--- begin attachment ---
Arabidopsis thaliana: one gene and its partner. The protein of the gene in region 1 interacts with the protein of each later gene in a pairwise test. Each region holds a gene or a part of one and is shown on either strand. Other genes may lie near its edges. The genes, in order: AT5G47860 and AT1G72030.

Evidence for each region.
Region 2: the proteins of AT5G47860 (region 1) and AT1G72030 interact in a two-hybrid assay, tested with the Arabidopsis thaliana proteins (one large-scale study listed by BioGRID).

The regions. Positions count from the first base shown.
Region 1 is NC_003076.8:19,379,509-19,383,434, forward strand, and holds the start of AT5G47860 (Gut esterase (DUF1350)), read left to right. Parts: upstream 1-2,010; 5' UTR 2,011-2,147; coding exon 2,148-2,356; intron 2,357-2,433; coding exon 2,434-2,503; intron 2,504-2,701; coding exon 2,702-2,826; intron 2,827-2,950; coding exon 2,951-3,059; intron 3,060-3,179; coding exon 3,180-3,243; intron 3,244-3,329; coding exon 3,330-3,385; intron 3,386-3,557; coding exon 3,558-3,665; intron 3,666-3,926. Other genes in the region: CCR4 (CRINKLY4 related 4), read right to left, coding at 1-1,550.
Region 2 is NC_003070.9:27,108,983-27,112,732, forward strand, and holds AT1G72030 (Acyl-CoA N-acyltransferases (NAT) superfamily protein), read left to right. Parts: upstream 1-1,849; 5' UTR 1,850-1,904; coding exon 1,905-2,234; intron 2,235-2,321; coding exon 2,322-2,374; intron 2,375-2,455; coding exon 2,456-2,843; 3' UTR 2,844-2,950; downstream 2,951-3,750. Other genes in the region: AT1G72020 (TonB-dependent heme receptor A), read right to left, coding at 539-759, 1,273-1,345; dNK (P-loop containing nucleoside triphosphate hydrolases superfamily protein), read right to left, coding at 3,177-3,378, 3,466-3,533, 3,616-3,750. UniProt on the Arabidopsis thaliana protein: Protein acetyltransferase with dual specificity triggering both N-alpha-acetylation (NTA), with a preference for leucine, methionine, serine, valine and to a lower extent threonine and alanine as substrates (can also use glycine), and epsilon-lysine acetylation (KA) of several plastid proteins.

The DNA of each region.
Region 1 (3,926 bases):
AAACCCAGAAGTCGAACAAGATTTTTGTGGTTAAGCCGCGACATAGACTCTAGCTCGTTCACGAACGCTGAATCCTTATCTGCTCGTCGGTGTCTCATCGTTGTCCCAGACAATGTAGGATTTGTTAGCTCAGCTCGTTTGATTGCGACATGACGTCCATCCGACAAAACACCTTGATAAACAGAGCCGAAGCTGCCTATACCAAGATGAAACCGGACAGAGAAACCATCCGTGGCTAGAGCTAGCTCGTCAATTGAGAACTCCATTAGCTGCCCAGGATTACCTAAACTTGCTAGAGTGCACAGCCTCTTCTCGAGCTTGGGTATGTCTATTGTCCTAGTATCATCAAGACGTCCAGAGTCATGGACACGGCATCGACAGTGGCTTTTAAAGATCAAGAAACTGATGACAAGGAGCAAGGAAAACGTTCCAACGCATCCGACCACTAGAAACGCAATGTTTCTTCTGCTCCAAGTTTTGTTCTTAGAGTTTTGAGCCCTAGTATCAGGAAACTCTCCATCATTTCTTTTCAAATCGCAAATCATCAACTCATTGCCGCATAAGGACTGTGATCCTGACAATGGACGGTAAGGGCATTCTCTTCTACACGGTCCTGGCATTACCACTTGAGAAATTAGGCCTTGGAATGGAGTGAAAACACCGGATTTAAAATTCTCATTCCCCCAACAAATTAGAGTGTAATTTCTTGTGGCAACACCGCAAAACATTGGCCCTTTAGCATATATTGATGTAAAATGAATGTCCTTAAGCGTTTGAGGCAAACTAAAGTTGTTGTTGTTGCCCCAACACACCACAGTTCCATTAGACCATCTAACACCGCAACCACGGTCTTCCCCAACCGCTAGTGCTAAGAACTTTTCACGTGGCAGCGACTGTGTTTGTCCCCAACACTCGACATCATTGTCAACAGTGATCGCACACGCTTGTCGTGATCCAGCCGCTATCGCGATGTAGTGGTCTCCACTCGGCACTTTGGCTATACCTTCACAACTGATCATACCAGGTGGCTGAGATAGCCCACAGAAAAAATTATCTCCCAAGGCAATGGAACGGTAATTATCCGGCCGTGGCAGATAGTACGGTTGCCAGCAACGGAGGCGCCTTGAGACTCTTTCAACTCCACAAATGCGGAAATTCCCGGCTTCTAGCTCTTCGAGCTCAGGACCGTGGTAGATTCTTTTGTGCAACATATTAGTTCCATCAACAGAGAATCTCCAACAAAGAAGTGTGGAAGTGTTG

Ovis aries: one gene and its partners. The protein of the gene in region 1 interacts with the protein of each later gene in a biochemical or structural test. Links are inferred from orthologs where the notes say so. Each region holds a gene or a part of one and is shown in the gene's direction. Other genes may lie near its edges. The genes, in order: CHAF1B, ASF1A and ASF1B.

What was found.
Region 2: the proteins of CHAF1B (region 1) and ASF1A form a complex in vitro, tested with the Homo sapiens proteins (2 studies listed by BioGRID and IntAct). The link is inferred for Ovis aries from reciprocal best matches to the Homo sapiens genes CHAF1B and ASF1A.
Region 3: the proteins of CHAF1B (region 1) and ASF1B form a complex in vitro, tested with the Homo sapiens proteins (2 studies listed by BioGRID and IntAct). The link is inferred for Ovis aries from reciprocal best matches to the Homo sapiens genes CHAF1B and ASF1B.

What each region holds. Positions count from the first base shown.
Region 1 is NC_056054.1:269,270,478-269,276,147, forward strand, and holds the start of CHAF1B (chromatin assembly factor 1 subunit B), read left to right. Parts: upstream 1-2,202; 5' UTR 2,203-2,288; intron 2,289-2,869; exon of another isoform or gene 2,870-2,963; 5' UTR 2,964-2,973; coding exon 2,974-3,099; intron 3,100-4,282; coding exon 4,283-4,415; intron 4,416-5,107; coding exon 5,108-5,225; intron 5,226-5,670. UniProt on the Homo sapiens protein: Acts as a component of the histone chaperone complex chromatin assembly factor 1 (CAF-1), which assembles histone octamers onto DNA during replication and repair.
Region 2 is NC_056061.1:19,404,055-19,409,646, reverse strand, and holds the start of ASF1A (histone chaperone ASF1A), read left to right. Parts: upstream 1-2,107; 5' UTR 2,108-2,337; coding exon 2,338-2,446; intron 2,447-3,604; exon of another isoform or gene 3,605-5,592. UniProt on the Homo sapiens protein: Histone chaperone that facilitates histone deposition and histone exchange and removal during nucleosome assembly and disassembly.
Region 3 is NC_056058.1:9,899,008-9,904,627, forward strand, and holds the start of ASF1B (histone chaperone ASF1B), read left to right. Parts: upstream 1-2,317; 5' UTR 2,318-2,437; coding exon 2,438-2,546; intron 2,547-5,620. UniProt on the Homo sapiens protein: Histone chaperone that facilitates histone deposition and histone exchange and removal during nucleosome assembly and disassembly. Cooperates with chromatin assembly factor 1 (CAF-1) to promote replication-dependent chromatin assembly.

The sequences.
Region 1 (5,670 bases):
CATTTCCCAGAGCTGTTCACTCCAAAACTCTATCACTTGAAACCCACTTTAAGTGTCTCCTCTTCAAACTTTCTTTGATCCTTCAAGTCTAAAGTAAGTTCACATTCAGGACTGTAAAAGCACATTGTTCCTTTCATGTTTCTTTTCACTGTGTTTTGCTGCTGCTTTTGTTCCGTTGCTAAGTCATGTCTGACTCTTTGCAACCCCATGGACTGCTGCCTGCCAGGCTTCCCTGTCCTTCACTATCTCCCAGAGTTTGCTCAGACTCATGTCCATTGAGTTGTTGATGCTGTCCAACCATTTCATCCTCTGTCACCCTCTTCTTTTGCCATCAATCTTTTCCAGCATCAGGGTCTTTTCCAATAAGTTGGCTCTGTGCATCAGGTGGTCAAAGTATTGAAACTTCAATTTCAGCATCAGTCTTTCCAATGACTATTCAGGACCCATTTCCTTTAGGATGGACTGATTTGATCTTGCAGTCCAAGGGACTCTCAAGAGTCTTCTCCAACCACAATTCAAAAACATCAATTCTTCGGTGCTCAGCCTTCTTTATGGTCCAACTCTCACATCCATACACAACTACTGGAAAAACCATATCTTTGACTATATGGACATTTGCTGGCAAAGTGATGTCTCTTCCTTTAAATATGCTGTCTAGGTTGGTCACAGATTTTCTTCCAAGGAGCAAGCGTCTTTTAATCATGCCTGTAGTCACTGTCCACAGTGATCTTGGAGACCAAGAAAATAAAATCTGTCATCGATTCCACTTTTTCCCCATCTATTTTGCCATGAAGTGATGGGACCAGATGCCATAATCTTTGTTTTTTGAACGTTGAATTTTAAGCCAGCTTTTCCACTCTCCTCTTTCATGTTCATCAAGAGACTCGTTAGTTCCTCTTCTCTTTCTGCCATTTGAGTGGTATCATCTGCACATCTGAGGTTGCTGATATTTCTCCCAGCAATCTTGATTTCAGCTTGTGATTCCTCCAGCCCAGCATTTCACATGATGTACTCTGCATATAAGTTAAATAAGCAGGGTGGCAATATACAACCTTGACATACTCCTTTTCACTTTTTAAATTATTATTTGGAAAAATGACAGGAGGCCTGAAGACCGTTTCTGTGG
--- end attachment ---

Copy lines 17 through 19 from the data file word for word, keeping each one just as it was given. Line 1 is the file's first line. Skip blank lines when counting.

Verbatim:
Region 3 is NC_056058.1:9,899,008-9,904,627, forward strand, and holds the start of ASF1B (histone chaperone ASF1B), read left to right. Parts: upstream 1-2,317; 5' UTR 2,318-2,437; coding exon 2,438-2,546; intron 2,547-5,620. UniProt on the Homo sapiens protein: Histone chaperone that facilitates histone deposition and histone exchange and removal during nucleosome assembly and disassembly. Cooperates with chromatin assembly factor 1 (CAF-1) to promote replication-dependent chromatin assembly.

The sequences.
Region 1 (5,670 bases):